White Americans who are at risk of HIV are seven times more likely than blacks to receive a daily oral pill shown to be extremely effective at preventing infection, according to official statistics published Tuesday.
The figures released by the Centers for Disease Control and Prevention (CDC) underscore that racial disparities remain a core challenge for the administration of President Donald Trump in its stated goal of ending the HIV epidemic by 2030.
At-risk racial minorities and people in lower income brackets are less likely to know about pre-exposure prophylaxis, or PrEP, or to get a prescription from a doctor even if they are aware of its benefits.
PrEP, which has been available since 2012, includes two HIV antiretroviral medications and reduces the risk of getting HIV from sex by about 99 percent when taken daily, according to studies cited by the CDC.
“We can end the status quo providing that we change our expectations and the culture of satisfaction where we’re at now,” Jay Butler, the CDC’s deputy director of infectious diseases said during a teleconference with reporters.
PrEP coverage grew to 18 percent of the at-risk population of 1.2 million people in 2018, against just 9 percent in 2016.
But the rise glosses over glaring disparities: the drug was used by 42 percent of at-risk whites, 11 percent of Hispanic/Latinos and just six percent of blacks.
There’s also dramatic regional variation, with 41 percent covered in New York, a percentage that drops to single digits in several less wealthy states.
Racial differences also arise in the percentage of people diagnosed with HIV who have access to retroviral drugs that effectively reduce the viral load to the point it is undetectable after six months and cannot be transmitted on to others.
Fifty-seven percent of diagnosed black Americans had a suppressed viral load against 69 percent of whites.
Many HIV-positive black people lack health coverage, are homeless or in prison, said the CDC, factors that make taking daily medications much more complicated.
The CDC found that two-thirds of new HIV diagnoses in 2018 were among blacks and Hispanic/Latinos.
© 2019 AFP
The GOP is a suicide cult
Welcome to another edition of What Fresh Hell?, Raw Story’s roundup of news items that might have become controversies under another regime, but got buried – or were at least under-appreciated – due to the daily firehose of political pratfalls, unhinged tweet storms and other sundry embarrassments coming out of the current White House.
Back in March, we argued that Donald Trump had become the charismatic leader of the dumbest suicide cult ever. There were fewer than 500 confirmed cases of Covid-19 at the time, but it wasn't difficult to see the trajectory we were on at even that early date. At the time, we were commenting on the President's* repeated claims that the whole thing was a big hoax and polls showing that Democrats were twice as likely as Republicans to say they were taking steps to avoid becoming infected.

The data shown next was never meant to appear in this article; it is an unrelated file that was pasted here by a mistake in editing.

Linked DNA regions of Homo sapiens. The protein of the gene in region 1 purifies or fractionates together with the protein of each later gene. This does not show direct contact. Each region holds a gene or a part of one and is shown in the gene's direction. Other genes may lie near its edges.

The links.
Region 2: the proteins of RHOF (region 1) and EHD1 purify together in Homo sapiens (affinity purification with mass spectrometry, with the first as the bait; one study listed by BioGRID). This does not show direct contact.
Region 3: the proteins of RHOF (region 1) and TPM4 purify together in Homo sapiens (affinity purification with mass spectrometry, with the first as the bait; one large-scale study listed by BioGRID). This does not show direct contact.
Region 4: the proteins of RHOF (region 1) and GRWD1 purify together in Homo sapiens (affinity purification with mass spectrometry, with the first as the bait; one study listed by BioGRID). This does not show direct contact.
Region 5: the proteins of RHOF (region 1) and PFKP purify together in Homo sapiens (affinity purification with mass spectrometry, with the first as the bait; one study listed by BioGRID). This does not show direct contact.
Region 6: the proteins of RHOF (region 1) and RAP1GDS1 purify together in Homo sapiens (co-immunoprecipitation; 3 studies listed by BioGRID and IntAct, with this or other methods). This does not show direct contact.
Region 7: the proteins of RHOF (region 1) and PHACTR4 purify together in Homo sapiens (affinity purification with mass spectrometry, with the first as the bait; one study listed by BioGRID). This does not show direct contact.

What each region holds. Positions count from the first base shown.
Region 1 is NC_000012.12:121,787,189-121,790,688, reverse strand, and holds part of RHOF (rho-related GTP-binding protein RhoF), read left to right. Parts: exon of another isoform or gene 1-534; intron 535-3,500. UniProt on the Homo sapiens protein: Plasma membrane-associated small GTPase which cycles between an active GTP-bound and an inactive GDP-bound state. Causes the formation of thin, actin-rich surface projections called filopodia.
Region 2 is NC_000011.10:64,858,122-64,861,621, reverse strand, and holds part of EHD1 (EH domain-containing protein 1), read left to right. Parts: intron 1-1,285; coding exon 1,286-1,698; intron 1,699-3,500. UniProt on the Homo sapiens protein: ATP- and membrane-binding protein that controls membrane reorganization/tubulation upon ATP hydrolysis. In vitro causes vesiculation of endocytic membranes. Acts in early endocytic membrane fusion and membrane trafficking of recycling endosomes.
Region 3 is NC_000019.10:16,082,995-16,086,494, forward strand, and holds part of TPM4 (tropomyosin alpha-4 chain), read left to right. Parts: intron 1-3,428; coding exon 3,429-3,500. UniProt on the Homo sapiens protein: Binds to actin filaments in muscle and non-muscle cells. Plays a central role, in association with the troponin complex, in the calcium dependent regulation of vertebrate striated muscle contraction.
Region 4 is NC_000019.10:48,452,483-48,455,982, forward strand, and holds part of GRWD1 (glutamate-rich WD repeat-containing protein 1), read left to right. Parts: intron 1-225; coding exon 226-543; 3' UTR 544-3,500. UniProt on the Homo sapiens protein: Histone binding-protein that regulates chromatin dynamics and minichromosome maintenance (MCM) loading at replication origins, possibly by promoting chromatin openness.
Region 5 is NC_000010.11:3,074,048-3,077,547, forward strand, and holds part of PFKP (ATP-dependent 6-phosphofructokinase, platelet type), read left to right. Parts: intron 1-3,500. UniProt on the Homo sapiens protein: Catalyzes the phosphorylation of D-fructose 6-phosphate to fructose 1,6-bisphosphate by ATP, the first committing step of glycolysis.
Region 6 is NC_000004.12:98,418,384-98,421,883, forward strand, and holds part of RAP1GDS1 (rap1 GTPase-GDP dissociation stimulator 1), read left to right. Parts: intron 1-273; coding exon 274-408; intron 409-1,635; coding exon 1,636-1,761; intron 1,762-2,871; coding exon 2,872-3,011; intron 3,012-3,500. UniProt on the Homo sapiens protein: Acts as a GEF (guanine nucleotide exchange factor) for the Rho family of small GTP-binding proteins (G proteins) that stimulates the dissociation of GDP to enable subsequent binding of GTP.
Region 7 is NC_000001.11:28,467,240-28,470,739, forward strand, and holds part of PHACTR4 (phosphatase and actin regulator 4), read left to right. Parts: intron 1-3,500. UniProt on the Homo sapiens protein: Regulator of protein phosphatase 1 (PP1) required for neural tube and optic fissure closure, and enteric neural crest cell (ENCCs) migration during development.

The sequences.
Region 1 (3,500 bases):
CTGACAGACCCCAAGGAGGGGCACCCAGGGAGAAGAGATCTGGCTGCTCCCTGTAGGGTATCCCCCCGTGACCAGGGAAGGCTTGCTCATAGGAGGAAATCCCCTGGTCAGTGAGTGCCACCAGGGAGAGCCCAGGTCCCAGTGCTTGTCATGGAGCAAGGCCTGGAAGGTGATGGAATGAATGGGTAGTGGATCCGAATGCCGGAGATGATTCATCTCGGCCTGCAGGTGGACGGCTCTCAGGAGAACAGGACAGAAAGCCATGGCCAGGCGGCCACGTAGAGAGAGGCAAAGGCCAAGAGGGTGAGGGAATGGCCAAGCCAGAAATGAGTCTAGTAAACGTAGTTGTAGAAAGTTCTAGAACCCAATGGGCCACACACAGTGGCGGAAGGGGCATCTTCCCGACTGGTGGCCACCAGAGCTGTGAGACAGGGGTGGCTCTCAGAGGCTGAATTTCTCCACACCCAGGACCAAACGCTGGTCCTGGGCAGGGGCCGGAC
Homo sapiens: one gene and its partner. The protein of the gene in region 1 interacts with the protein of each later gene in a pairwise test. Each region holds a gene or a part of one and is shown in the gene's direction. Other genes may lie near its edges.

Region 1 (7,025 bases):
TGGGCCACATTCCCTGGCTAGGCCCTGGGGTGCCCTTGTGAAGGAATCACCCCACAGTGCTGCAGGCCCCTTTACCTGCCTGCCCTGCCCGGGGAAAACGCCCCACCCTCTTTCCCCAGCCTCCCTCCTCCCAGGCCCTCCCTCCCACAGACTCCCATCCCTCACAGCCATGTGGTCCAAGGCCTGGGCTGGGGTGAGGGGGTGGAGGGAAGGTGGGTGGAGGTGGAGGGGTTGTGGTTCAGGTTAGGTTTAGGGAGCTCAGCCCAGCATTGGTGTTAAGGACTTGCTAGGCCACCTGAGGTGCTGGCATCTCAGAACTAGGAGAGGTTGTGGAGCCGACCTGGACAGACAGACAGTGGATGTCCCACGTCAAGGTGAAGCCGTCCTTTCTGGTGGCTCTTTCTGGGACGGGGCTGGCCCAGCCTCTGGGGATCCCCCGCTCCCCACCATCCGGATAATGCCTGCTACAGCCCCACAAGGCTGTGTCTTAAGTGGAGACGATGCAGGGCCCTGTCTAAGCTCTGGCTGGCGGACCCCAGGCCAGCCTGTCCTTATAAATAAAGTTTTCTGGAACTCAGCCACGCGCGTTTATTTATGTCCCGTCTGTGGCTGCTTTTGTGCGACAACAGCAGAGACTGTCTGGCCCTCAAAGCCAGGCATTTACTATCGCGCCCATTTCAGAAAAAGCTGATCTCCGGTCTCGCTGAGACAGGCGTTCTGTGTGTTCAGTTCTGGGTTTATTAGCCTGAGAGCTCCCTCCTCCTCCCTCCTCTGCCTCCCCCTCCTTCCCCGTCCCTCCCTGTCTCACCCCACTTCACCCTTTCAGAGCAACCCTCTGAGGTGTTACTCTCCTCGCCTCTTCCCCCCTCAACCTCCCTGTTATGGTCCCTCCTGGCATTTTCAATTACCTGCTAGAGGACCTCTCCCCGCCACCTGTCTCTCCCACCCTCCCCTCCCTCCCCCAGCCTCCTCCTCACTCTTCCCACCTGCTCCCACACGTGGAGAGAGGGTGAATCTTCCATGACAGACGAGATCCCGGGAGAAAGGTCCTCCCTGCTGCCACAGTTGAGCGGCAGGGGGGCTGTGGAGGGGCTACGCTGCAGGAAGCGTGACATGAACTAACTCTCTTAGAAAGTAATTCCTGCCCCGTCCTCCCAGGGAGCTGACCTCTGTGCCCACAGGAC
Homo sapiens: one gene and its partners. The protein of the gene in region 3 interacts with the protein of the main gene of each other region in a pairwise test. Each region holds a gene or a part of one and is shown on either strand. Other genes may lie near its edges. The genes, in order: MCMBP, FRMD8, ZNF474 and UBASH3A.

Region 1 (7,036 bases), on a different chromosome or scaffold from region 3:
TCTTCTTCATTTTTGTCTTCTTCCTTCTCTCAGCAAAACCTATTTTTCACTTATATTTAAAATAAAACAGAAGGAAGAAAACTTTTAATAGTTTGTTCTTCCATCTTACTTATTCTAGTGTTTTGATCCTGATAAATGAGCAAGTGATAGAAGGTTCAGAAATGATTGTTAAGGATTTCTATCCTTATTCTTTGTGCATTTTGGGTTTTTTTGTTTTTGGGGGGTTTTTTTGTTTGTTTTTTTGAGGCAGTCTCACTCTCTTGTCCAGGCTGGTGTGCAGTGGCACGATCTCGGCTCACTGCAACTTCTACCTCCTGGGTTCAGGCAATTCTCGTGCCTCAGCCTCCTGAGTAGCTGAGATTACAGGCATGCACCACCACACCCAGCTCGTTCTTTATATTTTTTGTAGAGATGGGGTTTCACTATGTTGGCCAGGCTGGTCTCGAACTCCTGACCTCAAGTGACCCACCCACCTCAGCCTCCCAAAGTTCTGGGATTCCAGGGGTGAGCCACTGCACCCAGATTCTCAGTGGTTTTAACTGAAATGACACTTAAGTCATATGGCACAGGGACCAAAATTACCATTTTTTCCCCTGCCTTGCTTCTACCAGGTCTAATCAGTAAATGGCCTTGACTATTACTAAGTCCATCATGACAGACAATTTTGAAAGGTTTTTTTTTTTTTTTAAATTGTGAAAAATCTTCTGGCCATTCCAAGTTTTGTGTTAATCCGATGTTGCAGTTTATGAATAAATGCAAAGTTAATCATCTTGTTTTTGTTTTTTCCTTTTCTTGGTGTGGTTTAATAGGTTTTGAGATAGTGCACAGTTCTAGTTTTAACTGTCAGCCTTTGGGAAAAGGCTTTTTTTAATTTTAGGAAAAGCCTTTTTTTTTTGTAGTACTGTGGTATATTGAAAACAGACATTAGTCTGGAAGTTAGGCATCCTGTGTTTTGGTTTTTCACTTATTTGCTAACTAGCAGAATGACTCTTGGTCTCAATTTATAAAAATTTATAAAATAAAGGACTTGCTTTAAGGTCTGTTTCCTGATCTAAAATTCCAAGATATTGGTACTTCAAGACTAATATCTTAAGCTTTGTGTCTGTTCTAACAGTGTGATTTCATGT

Trump has committed at least 11 disgraceful acts just since April: conservative
On Saturday, writing for The Washington Post, conservative columnist Max Boot outlined all of the chaos President Donald Trump has caused just in the last three months — arguing that "he has disgraced the nation’s highest office as no previous occupant has come close to doing."
"Think about all that has happened since April 5," wrote Boot. "That was before security forces attacked peaceful protesters in Lafayette Square so that Trump could stage a bizarre photo-op. Before he pushed to send the armed forces into the streets. Before he embraced 'white power' and called Black Lives Matter 'a symbol of hate.' Before he vowed to veto the defense authorization bill to prevent the renaming of military bases named after Confederate generals. Before he used the novel coronavirus as an excuse to shut down immigration and threatened to revoke the visas of college students unable to attend classes in the fall."
Republicans will ‘be punished harshly in November’ for ignoring Trump’s latest impeachable offense: columnist
In a column for Bloomberg, longtime political observer Jonathan Bernstein said there is not much more Donald Trump could do as president that would be more impeachable than his commutation of associate Roger Stone's sentence for lying for him -- and that Republicans who are either staying silent or cheering on the president will face the wrath of voters in November.
With only Sen. Mitt Romney (R-UT) taking the president to task for the commutation of the convicted felon's sentence in a tweet, labeling it, "Unprecedented, historic corruption: an American president commutes the sentence of a person convicted by a jury of lying to shield that very president,” Bernstein said other Republicans should expect to be judged by their silence on such flagrant corruption.